[Haskell-cafe] Re: Why purely in haskell?

Felipe Lessa felipe.lessa at gmail.com
Fri Jan 11 05:03:03 EST 2008

On Jan 11, 2008 7:47 AM, Miguel Mitrofanov <miguelimo38 at yandex.ru> wrote:
> > However, the fact that (0 / 0) == (0 / 0) yields False is quite shocking.
> Just for the record: the following is from Firebug (JavaScript debugger for Firefox) session:
> >>> a = 0/0
> NaN
> >>> a == a
> false
> >>> a === a
> false

Another thing for the record: Goldberg says

"The introduction of NaNs can be confusing, because a NaN is never
equal to any other number (including another NaN), so x = x is no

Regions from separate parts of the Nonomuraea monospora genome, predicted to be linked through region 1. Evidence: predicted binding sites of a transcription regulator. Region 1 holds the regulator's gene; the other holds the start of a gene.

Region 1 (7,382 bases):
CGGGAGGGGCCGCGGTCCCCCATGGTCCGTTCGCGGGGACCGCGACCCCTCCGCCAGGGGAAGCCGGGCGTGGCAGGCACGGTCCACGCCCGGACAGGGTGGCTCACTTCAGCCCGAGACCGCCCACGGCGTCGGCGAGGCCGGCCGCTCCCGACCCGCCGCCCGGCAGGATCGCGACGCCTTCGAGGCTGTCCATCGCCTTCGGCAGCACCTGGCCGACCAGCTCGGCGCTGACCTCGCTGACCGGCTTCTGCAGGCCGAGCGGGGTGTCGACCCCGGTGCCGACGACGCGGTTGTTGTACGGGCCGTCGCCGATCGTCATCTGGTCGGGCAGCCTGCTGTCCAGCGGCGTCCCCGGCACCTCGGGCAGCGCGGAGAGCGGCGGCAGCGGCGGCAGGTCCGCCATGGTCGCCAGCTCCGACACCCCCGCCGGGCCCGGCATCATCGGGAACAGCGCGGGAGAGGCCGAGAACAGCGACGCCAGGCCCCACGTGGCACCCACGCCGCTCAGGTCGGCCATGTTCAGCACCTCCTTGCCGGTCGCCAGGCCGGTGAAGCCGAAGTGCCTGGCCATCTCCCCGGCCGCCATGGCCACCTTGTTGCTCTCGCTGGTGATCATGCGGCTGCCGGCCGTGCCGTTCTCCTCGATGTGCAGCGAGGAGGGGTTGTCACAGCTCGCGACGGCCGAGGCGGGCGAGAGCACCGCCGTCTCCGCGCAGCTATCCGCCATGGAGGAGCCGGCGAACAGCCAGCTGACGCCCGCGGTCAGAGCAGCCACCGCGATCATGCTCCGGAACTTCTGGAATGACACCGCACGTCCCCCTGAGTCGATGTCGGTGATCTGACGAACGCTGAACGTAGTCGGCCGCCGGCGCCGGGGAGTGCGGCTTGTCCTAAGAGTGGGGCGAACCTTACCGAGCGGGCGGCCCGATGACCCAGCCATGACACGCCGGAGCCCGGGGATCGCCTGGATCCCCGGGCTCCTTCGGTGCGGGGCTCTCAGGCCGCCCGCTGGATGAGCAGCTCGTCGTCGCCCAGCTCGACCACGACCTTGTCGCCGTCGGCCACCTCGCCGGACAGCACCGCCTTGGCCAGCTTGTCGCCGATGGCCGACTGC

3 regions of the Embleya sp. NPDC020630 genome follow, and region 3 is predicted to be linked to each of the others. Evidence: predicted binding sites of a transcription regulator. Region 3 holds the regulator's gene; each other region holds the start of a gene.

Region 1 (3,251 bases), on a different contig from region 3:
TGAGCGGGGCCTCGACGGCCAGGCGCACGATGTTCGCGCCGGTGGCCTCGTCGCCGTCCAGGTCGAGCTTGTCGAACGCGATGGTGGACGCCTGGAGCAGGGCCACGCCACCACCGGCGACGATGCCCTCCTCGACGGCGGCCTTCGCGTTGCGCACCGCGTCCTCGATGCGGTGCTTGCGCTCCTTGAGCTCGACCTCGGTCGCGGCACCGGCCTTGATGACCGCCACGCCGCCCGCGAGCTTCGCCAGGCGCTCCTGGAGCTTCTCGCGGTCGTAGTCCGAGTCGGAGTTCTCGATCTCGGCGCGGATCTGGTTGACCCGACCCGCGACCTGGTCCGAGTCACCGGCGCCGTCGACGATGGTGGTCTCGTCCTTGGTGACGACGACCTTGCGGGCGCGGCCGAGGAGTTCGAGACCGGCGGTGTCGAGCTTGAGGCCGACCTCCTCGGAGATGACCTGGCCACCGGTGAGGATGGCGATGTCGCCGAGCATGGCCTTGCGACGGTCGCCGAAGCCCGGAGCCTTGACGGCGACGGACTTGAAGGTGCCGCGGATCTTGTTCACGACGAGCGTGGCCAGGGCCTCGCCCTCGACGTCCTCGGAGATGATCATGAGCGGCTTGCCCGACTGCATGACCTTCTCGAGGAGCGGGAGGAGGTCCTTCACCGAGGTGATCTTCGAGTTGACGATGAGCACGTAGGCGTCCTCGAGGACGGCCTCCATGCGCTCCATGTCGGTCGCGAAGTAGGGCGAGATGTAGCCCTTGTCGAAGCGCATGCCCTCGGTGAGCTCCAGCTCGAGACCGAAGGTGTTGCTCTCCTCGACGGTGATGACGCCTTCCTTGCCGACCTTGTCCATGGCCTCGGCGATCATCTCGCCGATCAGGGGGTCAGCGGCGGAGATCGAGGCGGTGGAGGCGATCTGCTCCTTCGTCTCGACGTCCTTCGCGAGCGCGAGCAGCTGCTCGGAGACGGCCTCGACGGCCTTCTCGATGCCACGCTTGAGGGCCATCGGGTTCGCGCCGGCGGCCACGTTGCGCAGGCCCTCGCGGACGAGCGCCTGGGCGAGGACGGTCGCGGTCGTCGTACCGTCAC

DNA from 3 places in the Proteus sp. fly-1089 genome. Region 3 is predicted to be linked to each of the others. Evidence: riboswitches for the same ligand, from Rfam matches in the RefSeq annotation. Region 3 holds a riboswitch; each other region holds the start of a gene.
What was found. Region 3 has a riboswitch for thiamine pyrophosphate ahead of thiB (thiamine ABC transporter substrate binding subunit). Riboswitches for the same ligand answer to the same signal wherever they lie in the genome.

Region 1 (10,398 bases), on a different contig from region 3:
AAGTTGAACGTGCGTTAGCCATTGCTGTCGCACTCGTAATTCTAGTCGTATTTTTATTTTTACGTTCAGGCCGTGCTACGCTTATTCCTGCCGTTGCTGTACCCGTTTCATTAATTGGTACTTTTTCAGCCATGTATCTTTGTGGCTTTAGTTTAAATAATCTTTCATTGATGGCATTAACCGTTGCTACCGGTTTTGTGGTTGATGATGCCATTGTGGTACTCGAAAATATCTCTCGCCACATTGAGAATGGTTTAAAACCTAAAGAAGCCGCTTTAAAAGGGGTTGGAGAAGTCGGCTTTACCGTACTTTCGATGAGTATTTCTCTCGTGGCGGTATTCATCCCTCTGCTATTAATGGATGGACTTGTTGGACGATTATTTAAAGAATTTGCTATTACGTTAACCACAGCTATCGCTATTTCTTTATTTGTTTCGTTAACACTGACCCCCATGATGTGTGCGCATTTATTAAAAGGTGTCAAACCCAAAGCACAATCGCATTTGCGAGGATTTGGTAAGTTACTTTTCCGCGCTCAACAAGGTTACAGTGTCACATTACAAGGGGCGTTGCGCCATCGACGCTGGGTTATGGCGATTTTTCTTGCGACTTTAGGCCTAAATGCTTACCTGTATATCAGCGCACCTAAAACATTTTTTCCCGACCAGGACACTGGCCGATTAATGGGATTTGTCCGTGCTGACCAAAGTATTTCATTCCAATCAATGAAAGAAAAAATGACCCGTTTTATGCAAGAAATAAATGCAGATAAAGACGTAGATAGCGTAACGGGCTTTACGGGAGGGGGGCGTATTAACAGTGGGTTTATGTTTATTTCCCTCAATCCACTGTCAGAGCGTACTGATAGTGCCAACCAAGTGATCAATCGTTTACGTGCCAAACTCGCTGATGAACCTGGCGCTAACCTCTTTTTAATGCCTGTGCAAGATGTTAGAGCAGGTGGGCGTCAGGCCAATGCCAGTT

longer always true. In fact, the expression x /= x is the simplest way
to test for a NaN if the IEEE recommended function Isnan is not
provided. Furthermore, NaNs are unordered with respect to all other
numbers, so x <= y cannot be defined as not x > y. Since the
introduction of NaNs causes floating-point numbers to become partially
ordered, a compare function that returns one of <, =, >, or unordered
can make it easier for the programmer to deal with comparisons."

Goldberg, David. What Every Computer Scientist Should Know About
Floating-Point Arithmetic.
http://docs.sun.com/source/806-3568/ncg_goldberg.html .

As GNU is not Unix, NaN is not a number, so what is standard about
numbers doesn't work for them. I don't think there's a compeling
reason about changing this behavior, specially because it's what's
specified in the IEEE 754. However you can always define something

newtype NotADouble = N Double


instance Eq NotADouble where
  N x == N y = (isNaN x && isNaN y) || (x == y)


More information about the Haskell-Cafe mailing list